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Gambling deal puts racino proposals on hold

Rep. Joe Hoppe speaks in favor of his Racino proposal Monday.

Racino proposals are likely on hold for the foreseeable future at the Capitol, but an unlikely agreement between horse racetracks and Indian tribes could help rescue Minnesota’s flagging horse industry.

The state House and Senate have passed a bill that would allow for augmented gambling at Minnesota’s two horse racetracks and permit simulcasting of the races at Indian-run casinos.

The House, which passed the bill overwhelmingly Monday, was the last vote needed to send the legislation to Gov. Mark Dayton. Under the bill’s language, racetracks would be allowed 80 card tables, up from 50. It would also allow the amount bet to increase from $60 to $100 and would implement traditional Blackjack, which is more lucrative than the games played now.

Canterbury Park and the Shakopee Mdewakanton Sioux, who run the Mystic Lake casino, leaked the deal Friday, and the Senate passed the proposal Saturday. It marks a rare occasion where racetrack owners and the tribes have been able to reach a friendly agreement, and it also shows a deceleration on the part of the track owners in their quest for racino legislation.

“I think it puts [racino] on the backburner for a little while,” said GOP Rep. Tim Kelly, a supporter of the legislation. “I think the discussion is still a good one, but the way I see it going forward now is … that maybe we have an opportunity where these two sides come together and say, ‘How does this racino actually work?’”

Rep. Joe Hoppe, chairman of the House Commerce and Regulatory Reform Committee, introduced the bill Monday as an amendment to a different bill, which worried some lawmakers.

Rep. Tina Liebling, DFL-Rochester, said it was “very, very troubling” that the bill didn’t go through the committee hearing process, and said too much legislation was being considered too quickly as the session wraps up.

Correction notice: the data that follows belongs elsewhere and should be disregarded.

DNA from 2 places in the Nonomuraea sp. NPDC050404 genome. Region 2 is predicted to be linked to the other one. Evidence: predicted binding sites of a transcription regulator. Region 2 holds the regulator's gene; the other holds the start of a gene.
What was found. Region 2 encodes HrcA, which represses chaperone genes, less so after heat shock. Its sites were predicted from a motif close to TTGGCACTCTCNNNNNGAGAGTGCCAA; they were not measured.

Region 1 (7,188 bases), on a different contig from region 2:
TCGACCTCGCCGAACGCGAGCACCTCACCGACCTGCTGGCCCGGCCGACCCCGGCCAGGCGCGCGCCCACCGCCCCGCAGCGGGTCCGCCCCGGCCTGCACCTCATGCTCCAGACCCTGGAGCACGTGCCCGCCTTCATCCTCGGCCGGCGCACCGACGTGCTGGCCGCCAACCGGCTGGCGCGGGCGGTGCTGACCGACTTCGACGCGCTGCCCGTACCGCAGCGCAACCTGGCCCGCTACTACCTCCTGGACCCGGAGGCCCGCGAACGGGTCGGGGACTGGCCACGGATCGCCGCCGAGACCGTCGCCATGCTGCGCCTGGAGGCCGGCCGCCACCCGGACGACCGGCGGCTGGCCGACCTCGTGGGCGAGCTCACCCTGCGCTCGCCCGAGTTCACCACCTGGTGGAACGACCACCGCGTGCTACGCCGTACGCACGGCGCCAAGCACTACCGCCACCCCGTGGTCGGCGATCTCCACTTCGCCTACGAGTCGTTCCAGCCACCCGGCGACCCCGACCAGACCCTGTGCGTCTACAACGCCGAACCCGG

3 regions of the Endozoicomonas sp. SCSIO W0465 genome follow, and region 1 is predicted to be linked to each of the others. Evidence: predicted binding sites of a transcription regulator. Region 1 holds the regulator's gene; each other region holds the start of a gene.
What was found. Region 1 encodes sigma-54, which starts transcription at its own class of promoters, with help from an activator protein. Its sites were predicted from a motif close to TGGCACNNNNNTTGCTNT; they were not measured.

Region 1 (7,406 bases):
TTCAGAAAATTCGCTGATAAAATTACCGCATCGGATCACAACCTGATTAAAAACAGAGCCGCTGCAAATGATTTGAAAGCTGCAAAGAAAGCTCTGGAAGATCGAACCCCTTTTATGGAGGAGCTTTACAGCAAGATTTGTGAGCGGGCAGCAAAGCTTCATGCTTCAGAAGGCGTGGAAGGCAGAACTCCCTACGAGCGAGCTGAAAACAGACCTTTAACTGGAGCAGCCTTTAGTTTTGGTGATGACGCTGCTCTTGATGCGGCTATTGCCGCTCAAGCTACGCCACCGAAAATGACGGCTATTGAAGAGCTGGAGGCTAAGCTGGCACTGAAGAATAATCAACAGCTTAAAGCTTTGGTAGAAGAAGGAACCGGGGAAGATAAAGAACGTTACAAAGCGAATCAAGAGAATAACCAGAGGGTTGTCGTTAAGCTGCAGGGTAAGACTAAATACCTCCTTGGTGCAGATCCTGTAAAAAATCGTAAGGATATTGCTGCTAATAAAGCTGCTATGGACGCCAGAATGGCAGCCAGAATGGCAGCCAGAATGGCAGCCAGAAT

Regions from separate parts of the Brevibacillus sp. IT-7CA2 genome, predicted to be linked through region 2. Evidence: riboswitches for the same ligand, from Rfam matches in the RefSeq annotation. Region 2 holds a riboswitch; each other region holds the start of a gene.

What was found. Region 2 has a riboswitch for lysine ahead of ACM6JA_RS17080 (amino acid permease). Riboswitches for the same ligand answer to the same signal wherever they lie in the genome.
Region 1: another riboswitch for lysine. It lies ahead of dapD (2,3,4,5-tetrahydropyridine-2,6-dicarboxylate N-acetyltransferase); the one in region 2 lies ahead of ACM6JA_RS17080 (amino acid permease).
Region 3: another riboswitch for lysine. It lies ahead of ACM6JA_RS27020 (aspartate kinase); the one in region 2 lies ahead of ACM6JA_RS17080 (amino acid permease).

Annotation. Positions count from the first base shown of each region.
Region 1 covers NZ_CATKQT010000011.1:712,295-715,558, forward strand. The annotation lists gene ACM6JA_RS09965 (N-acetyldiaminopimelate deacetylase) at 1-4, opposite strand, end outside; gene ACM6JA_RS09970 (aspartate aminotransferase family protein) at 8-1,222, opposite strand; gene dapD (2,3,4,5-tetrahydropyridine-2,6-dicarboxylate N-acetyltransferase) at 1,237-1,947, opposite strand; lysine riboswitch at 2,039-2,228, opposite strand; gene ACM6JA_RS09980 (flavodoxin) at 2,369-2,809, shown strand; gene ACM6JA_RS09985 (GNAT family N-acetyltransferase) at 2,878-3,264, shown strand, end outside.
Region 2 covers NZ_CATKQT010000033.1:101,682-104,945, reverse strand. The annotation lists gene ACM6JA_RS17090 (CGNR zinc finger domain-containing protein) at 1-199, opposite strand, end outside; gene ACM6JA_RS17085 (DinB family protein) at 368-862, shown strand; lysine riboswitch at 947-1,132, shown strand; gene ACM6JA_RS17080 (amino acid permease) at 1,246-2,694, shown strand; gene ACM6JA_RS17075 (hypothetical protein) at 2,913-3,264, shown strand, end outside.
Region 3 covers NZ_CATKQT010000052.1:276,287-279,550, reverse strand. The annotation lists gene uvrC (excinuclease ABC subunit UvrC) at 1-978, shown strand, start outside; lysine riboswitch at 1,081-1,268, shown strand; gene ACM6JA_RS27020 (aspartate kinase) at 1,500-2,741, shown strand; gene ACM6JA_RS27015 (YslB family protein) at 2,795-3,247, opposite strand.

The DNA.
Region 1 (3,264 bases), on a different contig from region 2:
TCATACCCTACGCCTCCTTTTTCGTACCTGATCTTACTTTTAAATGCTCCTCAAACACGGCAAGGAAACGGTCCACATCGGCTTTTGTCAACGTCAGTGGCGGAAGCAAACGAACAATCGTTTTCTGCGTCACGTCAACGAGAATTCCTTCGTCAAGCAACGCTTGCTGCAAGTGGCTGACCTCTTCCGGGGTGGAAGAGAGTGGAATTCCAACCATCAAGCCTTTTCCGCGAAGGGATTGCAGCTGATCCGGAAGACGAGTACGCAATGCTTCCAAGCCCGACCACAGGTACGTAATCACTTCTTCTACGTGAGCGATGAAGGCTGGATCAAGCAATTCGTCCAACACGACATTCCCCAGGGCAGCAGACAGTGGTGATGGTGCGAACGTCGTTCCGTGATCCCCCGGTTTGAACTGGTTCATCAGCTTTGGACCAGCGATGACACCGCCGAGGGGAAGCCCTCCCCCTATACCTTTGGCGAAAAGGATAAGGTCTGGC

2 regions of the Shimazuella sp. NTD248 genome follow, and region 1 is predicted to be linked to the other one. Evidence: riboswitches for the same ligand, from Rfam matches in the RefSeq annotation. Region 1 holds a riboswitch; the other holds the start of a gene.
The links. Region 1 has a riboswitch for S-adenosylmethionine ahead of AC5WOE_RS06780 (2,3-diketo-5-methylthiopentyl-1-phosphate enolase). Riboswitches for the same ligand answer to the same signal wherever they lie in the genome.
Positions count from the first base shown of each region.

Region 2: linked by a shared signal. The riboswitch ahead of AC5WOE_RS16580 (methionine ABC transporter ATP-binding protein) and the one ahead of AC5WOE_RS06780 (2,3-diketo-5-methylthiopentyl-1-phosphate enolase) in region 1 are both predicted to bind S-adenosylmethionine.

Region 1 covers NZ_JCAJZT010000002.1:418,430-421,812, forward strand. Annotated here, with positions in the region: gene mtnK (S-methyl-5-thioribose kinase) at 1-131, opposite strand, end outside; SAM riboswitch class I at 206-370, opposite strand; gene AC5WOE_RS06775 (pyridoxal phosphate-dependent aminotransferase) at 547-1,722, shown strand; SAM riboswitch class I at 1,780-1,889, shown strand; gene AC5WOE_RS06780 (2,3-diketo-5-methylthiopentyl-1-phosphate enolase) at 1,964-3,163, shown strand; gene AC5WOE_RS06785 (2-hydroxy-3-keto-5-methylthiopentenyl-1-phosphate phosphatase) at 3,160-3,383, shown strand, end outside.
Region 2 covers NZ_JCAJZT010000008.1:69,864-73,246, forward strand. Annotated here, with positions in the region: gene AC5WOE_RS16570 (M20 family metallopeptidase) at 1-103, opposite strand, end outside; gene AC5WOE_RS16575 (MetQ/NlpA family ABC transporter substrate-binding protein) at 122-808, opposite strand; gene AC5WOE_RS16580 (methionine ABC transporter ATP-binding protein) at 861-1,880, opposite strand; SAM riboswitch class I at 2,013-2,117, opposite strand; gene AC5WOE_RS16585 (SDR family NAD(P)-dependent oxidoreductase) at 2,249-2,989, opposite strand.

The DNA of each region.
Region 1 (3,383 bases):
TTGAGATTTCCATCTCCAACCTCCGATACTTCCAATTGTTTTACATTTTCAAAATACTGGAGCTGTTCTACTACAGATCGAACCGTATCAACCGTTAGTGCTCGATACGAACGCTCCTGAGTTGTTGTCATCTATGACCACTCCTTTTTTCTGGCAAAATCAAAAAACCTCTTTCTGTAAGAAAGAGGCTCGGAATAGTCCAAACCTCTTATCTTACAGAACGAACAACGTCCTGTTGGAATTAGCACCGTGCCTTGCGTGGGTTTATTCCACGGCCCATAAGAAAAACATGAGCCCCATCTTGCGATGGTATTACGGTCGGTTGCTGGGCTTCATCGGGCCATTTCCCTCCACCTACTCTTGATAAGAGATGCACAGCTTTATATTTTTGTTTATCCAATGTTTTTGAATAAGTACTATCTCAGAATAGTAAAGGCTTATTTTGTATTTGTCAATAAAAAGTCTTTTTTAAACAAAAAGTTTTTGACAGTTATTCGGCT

“Talk about a slippery slope,” she said. “I just think that’s really straining things too far.”

But supporters of the measure – many of whom also want racino – said the enhanced gambling would be a boon to Minnesota’s horseracing industry by increasing purse sizes at Canterbury Park and Running Aces Harness Park. Larger prizes attract more racing outfits and contribute to Minnesota’s horse-breeding and agricultural industries.

The number of thoroughbred horses in Minnesota has drastically reduced over time, and the purses at the state’s racetracks are significantly smaller than those in the Midwest.

“I think this is something we can do to help the horse industry,” said Rep. Paul Anderson, R-Starbuck.

Dayton spokeswoman Katharine Tinucci wrote in an email saying the governor needs time to review the bill before making a decision on whether to sign it, but Hoppe and Kelly are confident it’ll pass muster.

“My understanding is he will be favorably disposed towards this legislation,” Hoppe said.

Comments (1)

  1. Submitted by Claire Lundgren on 05/02/2012 - 02:23 pm.

    A help but not a solution

    The agreement between the tracks and the casinos will help shore up Canterbury in the short term but it will not take the industry out of jeopardy. A 40% increase in purses that are presently only a third to a half of what the 14 racino states’ tracks offer will not attract the best horses to Minnesota. And it is not enough incentive to lure the breeders and the mares back that have already left. While this is a step in the right direction, our legislators are going to have to go lot further to bring Minnesota up to the level of the competition if they truly want to save a $1 Billion industry. And the brilliant part of the solution is that they don’t have to commit any tax dollars, concessions, or subsidies to accomplish it. They simply have to allow for fair competition in a business that currently is monopolized by a sovereign nation that pays no taxes. Fair business competition is what I always thought was free enterprize and a right expected by members of a free society.

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